Jeter earns respect of Boston fans
As Derek Jeter approaches 3,000 hits, he's looked at with respect of legend
Part of the reason why he's not loathed in Boston is he's much less of a threat
As much as Red Sox fans hate to admit it, they'd want sons to play like Jeter
So now we sit and wait for Derek Jeter's 3,000th hit. I pray he gets the milestone in timely fashion. No one wants the distraction that comes when a player sits on 2,999 for too many games. We had that with Carl Yastrzemski in Boston back in 1979. We were all doing time on the Yaz Watch and the inimitable Peter Pascarelli, then with the Baltimore News American, said, "This is like waiting for Franco to die.''
After three days and an 0-13 slump, Yaz finally got No. 3,000 when Yankee second baseman Willie Randolph waved at a grounder headed for rightfield.
Sox fans have a love-hate relationship with Jeter. As years pass and he becomes less of a threat and more of a legend, he'll get even better treatment from Boston fans. They appreciate a worthy adversary, especially once he stops killing their team.
But still, Jeter is a Yankee and, in Boston, the Yankees (bleep).
There will always be nasty T-shirts regarding Jeter when the Yankees come to Fenway.
It all goes back to the late 1990s when Jeter and Nomar Garciaparra were young American League All-Star shortstops. It had a Joe DiMaggio-Ted Williams feel to it. Like DiMaggio, Jeter was winning all the championships and establishing himself as a quiet leader. Like Williams, Nomar was clearly the better offensive player. Nomar was a righty hitter who batted .357 and .372 in 1999 and 2000, respectively. He banged balls off the Green Monster. Defensively he could be a little erratic, but he was daring. Sox fans loved "No-maaah" and hated Jeter. "No-maaah" was better. No doubt about it.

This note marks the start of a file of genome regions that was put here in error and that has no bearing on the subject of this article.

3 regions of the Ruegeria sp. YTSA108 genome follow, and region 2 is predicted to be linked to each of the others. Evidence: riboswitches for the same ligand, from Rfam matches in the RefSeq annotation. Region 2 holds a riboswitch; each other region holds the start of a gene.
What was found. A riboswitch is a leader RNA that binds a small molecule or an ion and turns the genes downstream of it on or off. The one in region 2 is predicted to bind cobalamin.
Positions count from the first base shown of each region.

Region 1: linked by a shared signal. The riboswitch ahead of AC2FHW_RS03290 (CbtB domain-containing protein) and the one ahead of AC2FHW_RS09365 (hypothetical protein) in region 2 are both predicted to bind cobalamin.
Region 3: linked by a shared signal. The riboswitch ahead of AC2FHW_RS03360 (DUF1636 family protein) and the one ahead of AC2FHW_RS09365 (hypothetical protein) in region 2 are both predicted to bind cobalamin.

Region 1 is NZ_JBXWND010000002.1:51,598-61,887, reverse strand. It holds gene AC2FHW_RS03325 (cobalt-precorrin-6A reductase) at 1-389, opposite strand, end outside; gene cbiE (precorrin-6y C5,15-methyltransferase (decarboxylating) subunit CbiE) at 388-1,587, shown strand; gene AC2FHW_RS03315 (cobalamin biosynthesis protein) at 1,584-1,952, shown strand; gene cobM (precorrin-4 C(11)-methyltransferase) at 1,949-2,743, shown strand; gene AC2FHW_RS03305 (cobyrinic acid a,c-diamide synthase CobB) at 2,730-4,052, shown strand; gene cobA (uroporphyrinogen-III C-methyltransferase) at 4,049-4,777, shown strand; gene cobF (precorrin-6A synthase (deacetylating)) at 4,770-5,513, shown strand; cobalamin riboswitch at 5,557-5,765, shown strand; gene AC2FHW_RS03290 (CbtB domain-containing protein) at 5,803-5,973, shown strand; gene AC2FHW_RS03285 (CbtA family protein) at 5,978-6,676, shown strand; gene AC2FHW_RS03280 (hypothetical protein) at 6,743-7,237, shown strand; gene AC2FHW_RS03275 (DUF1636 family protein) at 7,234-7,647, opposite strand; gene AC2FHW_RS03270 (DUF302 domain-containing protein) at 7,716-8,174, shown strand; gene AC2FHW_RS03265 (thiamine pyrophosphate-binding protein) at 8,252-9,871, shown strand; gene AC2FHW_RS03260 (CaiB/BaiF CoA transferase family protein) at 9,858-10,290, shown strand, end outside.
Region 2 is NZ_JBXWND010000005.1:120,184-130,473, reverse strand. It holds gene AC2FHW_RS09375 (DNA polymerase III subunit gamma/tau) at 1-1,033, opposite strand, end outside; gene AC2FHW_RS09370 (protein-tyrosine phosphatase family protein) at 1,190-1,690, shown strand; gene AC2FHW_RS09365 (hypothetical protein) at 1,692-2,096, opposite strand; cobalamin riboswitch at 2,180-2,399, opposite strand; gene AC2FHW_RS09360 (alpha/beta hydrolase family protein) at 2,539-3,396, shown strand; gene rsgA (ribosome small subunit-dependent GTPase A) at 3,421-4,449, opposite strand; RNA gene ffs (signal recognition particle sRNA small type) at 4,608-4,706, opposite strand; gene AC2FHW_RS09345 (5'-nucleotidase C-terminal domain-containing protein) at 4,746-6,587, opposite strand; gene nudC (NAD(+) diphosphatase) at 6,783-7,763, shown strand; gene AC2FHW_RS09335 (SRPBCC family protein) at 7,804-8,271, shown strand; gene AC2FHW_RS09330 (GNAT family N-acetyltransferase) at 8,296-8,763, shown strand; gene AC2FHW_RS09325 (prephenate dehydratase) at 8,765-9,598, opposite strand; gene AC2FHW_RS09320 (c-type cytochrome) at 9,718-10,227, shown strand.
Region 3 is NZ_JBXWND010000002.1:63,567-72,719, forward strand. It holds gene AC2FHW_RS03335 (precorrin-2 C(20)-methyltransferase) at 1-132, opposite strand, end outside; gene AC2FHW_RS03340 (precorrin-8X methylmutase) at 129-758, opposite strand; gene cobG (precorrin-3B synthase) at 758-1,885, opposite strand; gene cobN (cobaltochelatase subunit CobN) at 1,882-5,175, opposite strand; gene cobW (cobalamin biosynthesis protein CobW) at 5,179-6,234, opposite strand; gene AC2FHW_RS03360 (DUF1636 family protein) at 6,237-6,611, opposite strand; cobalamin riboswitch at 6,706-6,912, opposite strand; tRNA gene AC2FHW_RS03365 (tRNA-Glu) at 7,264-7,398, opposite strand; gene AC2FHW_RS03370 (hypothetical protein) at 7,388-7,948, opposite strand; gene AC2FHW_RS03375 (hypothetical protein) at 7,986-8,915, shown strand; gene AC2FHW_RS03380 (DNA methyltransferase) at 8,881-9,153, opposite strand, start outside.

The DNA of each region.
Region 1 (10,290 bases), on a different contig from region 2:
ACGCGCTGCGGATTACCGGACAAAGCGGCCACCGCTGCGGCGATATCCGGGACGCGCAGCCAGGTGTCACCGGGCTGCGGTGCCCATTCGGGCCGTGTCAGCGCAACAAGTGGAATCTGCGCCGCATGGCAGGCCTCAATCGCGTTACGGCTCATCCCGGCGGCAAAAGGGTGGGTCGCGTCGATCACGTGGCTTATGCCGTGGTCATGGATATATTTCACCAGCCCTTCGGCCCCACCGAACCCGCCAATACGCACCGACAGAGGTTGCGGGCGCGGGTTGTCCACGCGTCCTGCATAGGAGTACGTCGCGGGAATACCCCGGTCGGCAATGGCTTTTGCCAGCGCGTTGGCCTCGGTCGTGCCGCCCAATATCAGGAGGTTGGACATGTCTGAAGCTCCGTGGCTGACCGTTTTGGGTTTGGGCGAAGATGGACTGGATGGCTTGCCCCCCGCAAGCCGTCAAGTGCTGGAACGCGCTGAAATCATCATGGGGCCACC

Everything changed on July 1, 2004.
That was the night that Nomar -- hater of all things Boston by this time -- asked out of the Sox lineup for the final game of a big series with the Yankees. Nomar was in the last year of his contract, loathed the new Boston owners and wanted to get out of town. So he sat. He was sitting in the third base dugout when Jeter went after a foul pop and lunged headfirst into the stands, catching the ball, and emerging with a bloody chin. Still, Nomar sat. The Yankees won in 13 innings, the Sox traded Nomar a month later and are still looking for an everyday shortstop.
While the Sox have auditioned Orlando Cabrera, Edgar Renteria, Alex Gonzalez, Julio Lugo, Jed Lowrie and Marco Scutaro, Jeter has stayed the course, Ripken-like, for the Yankees. Sox fans have transferred their hatred of Jeter to Alex Rodriguez.
There will always be fans in Boston who will boo Jeter, but a lot of the smart ones tell their sons, "Watch Derek Jeter. You want to play like him and conduct yourself like him.''
Jeter's comportment makes him unlike almost anyone who's ever been part of the Red Sox-Yankees rivalry. He was never jealous of Nomar, the way Thurman Munson was jealous of Carlton Fisk. He never bragged about himself like Reggie Jackson. He would never get into a fistfight at home plate with Jason Varitek. He left that role to A-Rod.
For 16 seasons (and three memorable postseasons) Jeter's been coming to our town and there's never been a crumb of sandal or embarrassment. He's heard "Yankees (expletive)" and "Jeter (expletive)", quite a few times, but says it's gotten better over the years. Sox fans have mellowed toward their nemesis. Watching Jeter now is like watching Al Kaline coming into town with the Tigers in his finals days. Or Brooks Robinson with the Orioles. Boston fans don't hate the Tigers and Orioles the way they hate the Yankees, but they appreciate a classy, gracious ballplayer who has been trying to beat the Red Sox with dignity for more than a decade and a half.
Jeter has played more games (regular season and playoffs) against the Red Sox than any other team. He's got 34 regular-season hits against Tim Wakefield and had 29 hits against Pedro Martinez back in the days when Pedro said, "The Yankees are my daddy.''
Boston's shortstop of the future is 21 year old Jose Iglesais, a flossy-fielding Cuban who is playing at Triple-A Pawtucket this summer.
They say the kid might not be ready to hit in the big leagues for another year or two. When Iglesais finally arrives at Fenway, Derek Jeter will still be the shortstop for the Yankees.
Hope the kid watches Jeter and tries to play like him.
Dan Shaughnessy is a columnist for The Boston Globe. Read more of his columns here.
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